Travelogue-Veteris (artist: Peter Voulkos)
Those not local to Veteris would be given a single indication that they were within bounds of the city. A lone arch stood at least 10 metres tall made of stone. Oddly shaped it give a small insight into Veteris’ more ‘obscure’ architecture. Beside this gate there were no walls, it simply stood as a reminder for any passer-by of the city’s unique mind set on design.
Never static, ever building, ever changing and never afraid to stray from what has already been accepted; Veteris was a different kind of place. The biggest influence that the people have held in their hearts was their collective living space.
After the joining of two families both groups would follow the tradition of constructing a new home. This was done by taking apart their own homes and bringing in the combined materials forming a new structure. Over time the living space would grow larger, stretching towards the sky.
Upon closer inspection the tall buildings appear to be formed from multiple shapes. Intricate layers folding into each other, curved walls revolving around the base and sporadic shapes sprouting out from the ground, each part carefully balanced contributing to the building.
It was over time the people forgot how their skyscrapers, their houses and their homes looked like. Eventually the conventional, conforming buildings began to fade away with time. The architecture changed yet no one noticed. Families took great pride in the formation of their new homes pushing the design in both function and aesthetics. With the households living within close proximity of each other one can only admire at their neighbour’s construct. Each rebuilding led to a revised structure, improving from the previous one, improving the city as a whole.
Resulting in the culmination of the years gone by and reshaping of the city, no home was the same. This was not taking into account of the individual changes made by those who lived inside. With the buildings being made from the same material throughout the entire width it makes it difficult to differentiate between the functional and atheistic layers. It was the small differences that would describe the family who lived inside. Despite this one rule always stood true in Veteris’ society, the larger the building the bigger the family and thus the more power they held.
Connecting all the buildings were bridges carrying flowing water. Bound to every building, these aqueducts act as the main source of income with goods being imported and exported between the surrounding cities. Goods come from outside to the largest of the buildings before having a portion sent to next biggest buildings. This would continue until the smallest of families received what was need. As the littlest of families are unable to take part in the trade they contribute through other means preparing food, crafting clothes, providing medical care and so on. Without each other both the largest and smallest of the families would suffer. Not only did these aqueducts bring in necessities for living but also connected the collective families.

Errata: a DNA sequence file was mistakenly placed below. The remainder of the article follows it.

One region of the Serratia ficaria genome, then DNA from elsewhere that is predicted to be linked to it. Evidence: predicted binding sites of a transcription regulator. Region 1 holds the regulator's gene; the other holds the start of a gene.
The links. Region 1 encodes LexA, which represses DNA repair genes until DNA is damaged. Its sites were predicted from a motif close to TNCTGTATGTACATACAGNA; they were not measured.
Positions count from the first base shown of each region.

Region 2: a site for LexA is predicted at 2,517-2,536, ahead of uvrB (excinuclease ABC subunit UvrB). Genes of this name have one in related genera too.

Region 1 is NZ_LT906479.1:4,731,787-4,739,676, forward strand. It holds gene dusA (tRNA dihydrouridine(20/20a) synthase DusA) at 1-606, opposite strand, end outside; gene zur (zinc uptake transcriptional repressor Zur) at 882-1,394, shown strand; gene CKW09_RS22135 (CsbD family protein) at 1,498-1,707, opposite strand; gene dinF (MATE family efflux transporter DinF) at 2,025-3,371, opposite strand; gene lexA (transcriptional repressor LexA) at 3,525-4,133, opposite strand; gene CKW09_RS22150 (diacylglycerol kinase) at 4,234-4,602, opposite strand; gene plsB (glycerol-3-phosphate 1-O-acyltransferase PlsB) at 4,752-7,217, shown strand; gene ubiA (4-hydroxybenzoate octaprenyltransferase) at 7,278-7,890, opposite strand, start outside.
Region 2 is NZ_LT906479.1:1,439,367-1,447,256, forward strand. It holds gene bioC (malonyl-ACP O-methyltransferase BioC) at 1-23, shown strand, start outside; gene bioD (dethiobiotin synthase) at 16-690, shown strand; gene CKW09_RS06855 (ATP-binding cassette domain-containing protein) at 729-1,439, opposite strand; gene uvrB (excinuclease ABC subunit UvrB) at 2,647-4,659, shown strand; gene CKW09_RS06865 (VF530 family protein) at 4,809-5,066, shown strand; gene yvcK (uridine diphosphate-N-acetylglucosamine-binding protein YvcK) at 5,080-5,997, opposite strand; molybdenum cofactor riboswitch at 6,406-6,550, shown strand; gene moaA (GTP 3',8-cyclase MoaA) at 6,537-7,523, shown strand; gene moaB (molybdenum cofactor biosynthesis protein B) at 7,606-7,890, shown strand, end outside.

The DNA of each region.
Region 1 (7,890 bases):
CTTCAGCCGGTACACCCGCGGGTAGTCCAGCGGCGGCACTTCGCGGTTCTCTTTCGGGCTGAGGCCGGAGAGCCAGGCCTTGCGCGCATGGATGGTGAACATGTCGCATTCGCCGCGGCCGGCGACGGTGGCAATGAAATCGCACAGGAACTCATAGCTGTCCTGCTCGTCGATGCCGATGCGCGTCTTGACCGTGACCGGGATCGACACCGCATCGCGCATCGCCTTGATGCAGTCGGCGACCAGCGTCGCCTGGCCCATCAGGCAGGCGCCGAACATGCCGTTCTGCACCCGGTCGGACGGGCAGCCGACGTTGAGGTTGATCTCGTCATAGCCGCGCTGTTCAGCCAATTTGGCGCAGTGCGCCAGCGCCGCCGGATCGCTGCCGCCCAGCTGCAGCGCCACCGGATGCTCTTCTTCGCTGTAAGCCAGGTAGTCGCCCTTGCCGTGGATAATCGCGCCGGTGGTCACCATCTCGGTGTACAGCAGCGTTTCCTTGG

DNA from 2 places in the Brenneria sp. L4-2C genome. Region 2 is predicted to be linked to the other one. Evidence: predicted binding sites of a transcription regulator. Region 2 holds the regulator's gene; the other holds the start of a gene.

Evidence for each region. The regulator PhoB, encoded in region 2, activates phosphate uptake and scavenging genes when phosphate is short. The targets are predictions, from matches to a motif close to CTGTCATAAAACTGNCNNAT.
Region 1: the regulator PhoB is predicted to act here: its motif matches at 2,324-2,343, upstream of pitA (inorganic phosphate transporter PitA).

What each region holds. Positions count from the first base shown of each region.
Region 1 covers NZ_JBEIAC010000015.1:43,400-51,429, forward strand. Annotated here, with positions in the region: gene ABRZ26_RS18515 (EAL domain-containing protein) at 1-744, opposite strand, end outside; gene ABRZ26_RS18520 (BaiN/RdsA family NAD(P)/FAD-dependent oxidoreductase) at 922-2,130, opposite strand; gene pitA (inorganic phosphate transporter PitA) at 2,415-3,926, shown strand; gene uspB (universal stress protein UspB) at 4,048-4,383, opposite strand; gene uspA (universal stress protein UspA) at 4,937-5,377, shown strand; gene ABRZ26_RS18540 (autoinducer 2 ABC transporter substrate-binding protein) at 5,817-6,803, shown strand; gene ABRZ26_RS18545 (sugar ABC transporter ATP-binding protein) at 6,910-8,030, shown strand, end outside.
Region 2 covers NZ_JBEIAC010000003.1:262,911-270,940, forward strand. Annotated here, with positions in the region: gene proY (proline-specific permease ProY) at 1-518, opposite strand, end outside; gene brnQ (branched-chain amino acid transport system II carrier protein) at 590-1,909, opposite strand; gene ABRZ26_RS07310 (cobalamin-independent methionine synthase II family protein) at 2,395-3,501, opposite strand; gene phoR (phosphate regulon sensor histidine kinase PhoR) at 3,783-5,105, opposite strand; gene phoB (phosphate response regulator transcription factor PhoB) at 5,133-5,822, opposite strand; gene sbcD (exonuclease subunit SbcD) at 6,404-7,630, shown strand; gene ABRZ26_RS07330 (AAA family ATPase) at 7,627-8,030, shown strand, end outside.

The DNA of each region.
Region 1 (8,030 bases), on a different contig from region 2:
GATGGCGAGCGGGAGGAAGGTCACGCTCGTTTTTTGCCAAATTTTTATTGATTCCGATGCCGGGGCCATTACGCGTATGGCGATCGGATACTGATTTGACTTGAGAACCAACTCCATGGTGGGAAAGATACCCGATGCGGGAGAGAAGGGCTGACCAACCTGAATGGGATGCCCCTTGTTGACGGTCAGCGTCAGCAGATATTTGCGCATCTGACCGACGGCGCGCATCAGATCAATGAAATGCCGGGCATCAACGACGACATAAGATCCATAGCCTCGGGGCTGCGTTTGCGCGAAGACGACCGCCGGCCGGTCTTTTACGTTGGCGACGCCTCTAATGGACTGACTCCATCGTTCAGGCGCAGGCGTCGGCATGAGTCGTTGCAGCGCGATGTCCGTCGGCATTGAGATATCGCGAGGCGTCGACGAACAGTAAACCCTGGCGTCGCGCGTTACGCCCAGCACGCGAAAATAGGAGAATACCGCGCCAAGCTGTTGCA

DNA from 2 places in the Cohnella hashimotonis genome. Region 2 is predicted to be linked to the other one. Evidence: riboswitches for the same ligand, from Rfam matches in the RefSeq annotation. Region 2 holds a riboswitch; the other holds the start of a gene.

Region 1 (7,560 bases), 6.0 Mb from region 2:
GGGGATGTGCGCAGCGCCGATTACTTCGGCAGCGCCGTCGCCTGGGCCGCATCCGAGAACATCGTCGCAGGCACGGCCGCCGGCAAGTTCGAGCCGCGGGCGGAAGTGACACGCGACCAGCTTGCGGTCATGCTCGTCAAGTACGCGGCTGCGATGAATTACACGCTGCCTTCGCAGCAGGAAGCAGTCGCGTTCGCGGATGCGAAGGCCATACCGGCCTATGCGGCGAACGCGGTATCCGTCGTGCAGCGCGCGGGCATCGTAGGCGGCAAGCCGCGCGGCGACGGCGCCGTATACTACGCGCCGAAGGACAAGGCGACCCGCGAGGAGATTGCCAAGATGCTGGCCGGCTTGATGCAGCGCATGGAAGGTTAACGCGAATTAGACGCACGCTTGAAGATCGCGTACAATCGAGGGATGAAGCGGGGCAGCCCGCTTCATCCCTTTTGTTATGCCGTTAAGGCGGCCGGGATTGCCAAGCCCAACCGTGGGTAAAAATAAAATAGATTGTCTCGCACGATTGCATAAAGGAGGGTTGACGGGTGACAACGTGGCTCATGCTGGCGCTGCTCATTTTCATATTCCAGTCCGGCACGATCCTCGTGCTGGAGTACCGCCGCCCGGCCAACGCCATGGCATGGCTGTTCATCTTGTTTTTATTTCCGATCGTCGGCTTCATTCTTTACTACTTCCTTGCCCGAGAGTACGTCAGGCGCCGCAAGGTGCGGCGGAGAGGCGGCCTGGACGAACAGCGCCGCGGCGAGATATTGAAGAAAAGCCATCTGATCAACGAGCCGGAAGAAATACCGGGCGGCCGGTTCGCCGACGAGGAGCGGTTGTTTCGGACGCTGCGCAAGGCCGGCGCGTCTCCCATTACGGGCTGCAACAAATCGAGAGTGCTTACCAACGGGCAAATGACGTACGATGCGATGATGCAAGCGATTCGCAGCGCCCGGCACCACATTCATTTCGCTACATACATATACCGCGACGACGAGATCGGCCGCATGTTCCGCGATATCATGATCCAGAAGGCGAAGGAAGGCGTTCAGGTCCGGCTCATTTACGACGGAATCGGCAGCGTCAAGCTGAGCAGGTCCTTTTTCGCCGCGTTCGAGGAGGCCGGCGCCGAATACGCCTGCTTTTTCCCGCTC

It was for this reason the tall structures not only acted as a home for families but also as a way of living, providing the much need food, water and essentials. Each ‘house’ connected to another through one form or another, rely upon another. The flowing water moving goods also serving as a form of transportation between houses with as many boats carrying people as there were commodities.
Even with the designs forming wild and constructive shapes advancing the form there were still limitations. One such limitation was the material that was available from the previous houses. As a result the new age designs juxtaposed the material that was used in conjunction. The varying angles that the layers draw from are crafted from reconstituted materials that have been adhered to each other using different techniques. All structures are of the same worn, dense sturdy and bone like material. Never the less the walls have stood the ages always proving its worth when needed withstanding the rain, wind and storms.
Alongside the buildings, tall structures protruded from the ground. Often found in the same style as that of the building they stood by, chains of lamps would be hung. Others would draw themselves higher in order to hold up the aqueducts. Laced around the angular paths of the city one’s eye would be easily drawn up to meet the man-made objects above them. Much like the inhabited structures the material appeared to be of a solid material, worn away by the time. Sturdy enough to be held in the patterned brick pavements yet well balanced, these lamps lit the city for all to see at night.